The World Trade Organization (WTO) is expected to come up with a decision later this year on the proposed waiver agreement on the patents of COVID-19 vaccines, but the EU, which hosts the most number of COVID-19 vaccine manufacturers, has opposed the planned patent waiver and instead pushed for a less disruptive compromise to ensure all countries can access treatment and protection from the disease.

At the virtual forum on “Role of IP in Addressing the COVID-19 Pandemic: To Waive or not to Waive Patent Rights”, Atty, Lolibeth Ramit Medrano, Intellectual Property Office of the Philippines (IPOPHL) Bureau of Patents Director, noted of the informal and open minded discussion on the EU proposal to the TRIPS Council Informal Consultation last June 24, 2021. TRIPS or the Agreement on Trade-Related Aspects of Intellectual Property Rights is an international legal agreement between all the member nations of the WTO. TRIPS is the most comprehensive multilateral agreement on intellectual property.

“The EU proposal, of course, is obviously more conservative and less disruptive compared to the waiver agreement,” said Medrano.

Medrano noted that the TRIPS Council meeting was informal and open-ended. It was virtually attended by members including the Philippines’s Permanent Mission in Geneva and capital-based

representatives from IPOPHL, including herself and some colleagues.

“We foresee frequent meetings this month because we really see a target decision to be made by the WTO Ministerial Conference approval in November-December,” she said.

On the part of the IPOPHL, Medrano said that they defer to the Department of Trade and Industry-led committee on WTO Matters for the national position on the issue.

Due to the pandemic, the multilateral trading organization WTO is weighing the proposed patent agreement on COVID-19 vaccines to make vaccines available and accessible to all.

Medrano explained that under the Philippines’ IP Code, patents are not absolute and are subject to limitations. Section 72 of the IP Code provides for the limitations of patent rights for non-commercial use, experimental, scientific or educational purposes and for individual pharmaceutical preparations. Section 74 also provides for government use of patented inventions.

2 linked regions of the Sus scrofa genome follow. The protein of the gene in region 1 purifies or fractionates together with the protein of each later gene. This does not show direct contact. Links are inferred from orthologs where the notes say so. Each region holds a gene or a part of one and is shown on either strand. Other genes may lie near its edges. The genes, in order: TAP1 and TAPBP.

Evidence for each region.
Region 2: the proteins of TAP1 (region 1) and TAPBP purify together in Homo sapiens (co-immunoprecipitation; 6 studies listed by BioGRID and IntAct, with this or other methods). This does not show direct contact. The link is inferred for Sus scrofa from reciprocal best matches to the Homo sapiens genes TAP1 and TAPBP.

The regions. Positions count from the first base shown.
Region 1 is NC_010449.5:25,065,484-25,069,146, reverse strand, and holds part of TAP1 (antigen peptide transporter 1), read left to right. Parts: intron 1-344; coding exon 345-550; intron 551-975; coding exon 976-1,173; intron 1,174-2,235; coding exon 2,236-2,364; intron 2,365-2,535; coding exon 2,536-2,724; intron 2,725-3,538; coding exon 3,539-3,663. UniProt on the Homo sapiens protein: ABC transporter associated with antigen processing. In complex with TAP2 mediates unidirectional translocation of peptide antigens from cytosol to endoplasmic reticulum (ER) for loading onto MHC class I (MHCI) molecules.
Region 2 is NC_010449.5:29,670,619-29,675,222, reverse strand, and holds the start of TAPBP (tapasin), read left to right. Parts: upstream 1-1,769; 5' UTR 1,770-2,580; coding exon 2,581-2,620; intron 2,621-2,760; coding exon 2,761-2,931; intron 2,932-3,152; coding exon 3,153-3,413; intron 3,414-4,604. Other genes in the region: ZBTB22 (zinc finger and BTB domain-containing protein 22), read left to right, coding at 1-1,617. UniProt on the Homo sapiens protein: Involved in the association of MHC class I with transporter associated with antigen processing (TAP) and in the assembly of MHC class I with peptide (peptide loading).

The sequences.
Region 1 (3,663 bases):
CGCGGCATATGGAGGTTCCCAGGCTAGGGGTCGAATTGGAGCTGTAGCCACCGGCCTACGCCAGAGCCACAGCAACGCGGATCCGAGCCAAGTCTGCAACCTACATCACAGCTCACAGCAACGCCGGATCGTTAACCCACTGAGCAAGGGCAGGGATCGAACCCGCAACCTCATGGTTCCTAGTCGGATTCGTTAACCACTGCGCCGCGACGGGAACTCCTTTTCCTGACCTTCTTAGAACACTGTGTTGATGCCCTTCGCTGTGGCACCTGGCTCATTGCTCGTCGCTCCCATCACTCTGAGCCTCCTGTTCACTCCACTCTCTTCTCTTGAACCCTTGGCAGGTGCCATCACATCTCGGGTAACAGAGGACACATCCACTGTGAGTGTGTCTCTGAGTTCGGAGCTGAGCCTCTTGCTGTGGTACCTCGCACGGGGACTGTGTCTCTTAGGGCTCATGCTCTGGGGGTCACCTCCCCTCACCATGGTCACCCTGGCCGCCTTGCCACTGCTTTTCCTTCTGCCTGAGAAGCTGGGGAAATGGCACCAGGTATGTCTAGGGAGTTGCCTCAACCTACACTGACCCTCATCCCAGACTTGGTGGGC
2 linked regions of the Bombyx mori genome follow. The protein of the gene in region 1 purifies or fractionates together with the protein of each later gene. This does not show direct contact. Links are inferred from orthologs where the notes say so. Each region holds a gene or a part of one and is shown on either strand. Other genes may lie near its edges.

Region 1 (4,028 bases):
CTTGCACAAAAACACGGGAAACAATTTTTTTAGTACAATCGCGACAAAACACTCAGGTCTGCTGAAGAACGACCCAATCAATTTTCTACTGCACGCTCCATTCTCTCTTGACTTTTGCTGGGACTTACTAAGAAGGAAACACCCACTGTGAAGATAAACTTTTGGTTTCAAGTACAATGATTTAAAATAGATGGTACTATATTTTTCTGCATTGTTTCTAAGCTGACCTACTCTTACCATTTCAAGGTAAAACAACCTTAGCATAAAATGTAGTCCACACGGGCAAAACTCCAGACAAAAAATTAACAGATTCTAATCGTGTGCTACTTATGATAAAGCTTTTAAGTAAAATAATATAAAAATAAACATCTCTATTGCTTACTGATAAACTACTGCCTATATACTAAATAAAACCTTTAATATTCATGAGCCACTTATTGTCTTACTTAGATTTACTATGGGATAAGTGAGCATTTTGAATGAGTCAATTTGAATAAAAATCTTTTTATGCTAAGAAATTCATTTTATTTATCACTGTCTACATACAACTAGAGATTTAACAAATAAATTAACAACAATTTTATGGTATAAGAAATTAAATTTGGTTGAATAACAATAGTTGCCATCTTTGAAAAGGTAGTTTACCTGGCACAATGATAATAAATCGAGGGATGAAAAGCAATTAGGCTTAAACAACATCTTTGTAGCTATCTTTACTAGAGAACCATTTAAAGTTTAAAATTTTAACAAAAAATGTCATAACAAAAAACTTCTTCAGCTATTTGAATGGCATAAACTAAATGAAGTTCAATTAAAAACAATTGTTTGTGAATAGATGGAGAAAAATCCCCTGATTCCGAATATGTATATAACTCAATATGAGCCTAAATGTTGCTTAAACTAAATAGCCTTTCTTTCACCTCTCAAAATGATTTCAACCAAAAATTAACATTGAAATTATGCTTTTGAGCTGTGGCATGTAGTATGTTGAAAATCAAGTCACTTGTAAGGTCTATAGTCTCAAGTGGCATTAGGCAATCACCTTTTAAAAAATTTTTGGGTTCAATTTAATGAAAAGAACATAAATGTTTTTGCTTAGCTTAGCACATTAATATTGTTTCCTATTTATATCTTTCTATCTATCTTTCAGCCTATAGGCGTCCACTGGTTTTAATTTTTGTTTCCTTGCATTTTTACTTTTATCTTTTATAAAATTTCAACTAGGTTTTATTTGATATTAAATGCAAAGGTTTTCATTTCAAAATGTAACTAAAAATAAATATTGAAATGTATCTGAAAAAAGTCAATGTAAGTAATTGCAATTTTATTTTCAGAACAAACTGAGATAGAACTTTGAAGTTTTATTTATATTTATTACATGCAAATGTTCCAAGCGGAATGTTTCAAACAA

Members of the TRIPS Council are also provided policy space such as exclusions, exhaustion regimes, limitations and standards of patentability.

Under the basic patent principles, patents are protected only in the territory where they are issued. In the Philippines, no patent issued has been issued for any COVID-19 vaccine.

Likewise, methods of treatment and diagnostic methods are not patentable subject matters. Patents are also instruments to protect and promote national public health, security, and nutrition.

Section 74 of the law also states that government can use patents as tool against anti competitive

practice; drugs and medicines for national emergency or other circumstances of extreme urgency, for public non-commercial use; and where demand of in the country is not being adequately met.

A trilateral study of the World Health Organization, World IP Organization, and WTO stated that the goal of improving public health cannot be achieved by health policy alone as it is the result of the dynamic interplay of policy areas, relating to health system, regulation, trade and competition policy, procurement policy and IP system.

Arguments on vaccines availability also point to the reluctance of the vaccine manufacturers to ramp up their production in absence of the pre-purchase commitments but is not cased by patent restrictions.

Some government officials also said that the limited global supply prevents vaccine manufacturers from entering supply agreements with the government.

Source: Manila Bulletin (